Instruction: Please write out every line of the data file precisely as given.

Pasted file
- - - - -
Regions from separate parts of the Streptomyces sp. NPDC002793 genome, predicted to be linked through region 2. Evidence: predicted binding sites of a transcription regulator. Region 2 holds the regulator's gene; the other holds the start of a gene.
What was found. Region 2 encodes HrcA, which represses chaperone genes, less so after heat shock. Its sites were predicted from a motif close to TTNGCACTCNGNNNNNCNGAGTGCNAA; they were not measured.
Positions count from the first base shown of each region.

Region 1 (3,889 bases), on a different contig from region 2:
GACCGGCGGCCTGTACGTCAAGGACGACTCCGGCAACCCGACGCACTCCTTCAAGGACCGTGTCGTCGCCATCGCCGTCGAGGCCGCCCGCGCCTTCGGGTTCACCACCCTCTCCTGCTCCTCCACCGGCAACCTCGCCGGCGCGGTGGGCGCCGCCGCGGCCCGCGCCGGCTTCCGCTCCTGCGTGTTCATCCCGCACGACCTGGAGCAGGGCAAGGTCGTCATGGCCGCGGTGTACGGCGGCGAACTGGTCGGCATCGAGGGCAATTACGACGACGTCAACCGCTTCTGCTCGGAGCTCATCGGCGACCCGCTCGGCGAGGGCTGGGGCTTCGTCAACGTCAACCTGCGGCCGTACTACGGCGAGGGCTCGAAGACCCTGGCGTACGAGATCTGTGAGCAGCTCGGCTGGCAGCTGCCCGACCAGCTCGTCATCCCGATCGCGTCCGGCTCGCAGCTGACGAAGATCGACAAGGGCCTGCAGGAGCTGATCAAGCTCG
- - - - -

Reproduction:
Regions from separate parts of the Streptomyces sp. NPDC002793 genome, predicted to be linked through region 2. Evidence: predicted binding sites of a transcription regulator. Region 2 holds the regulator's gene; the other holds the start of a gene.
What was found. Region 2 encodes HrcA, which represses chaperone genes, less so after heat shock. Its sites were predicted from a motif close to TTNGCACTCNGNNNNNCNGAGTGCNAA; they were not measured.
Positions count from the first base shown of each region.

Region 1 (3,889 bases), on a different contig from region 2:
GACCGGCGGCCTGTACGTCAAGGACGACTCCGGCAACCCGACGCACTCCTTCAAGGACCGTGTCGTCGCCATCGCCGTCGAGGCCGCCCGCGCCTTCGGGTTCACCACCCTCTCCTGCTCCTCCACCGGCAACCTCGCCGGCGCGGTGGGCGCCGCCGCGGCCCGCGCCGGCTTCCGCTCCTGCGTGTTCATCCCGCACGACCTGGAGCAGGGCAAGGTCGTCATGGCCGCGGTGTACGGCGGCGAACTGGTCGGCATCGAGGGCAATTACGACGACGTCAACCGCTTCTGCTCGGAGCTCATCGGCGACCCGCTCGGCGAGGGCTGGGGCTTCGTCAACGTCAACCTGCGGCCGTACTACGGCGAGGGCTCGAAGACCCTGGCGTACGAGATCTGTGAGCAGCTCGGCTGGCAGCTGCCCGACCAGCTCGTCATCCCGATCGCGTCCGGCTCGCAGCTGACGAAGATCGACAAGGGCCTGCAGGAGCTGATCAAGCTCG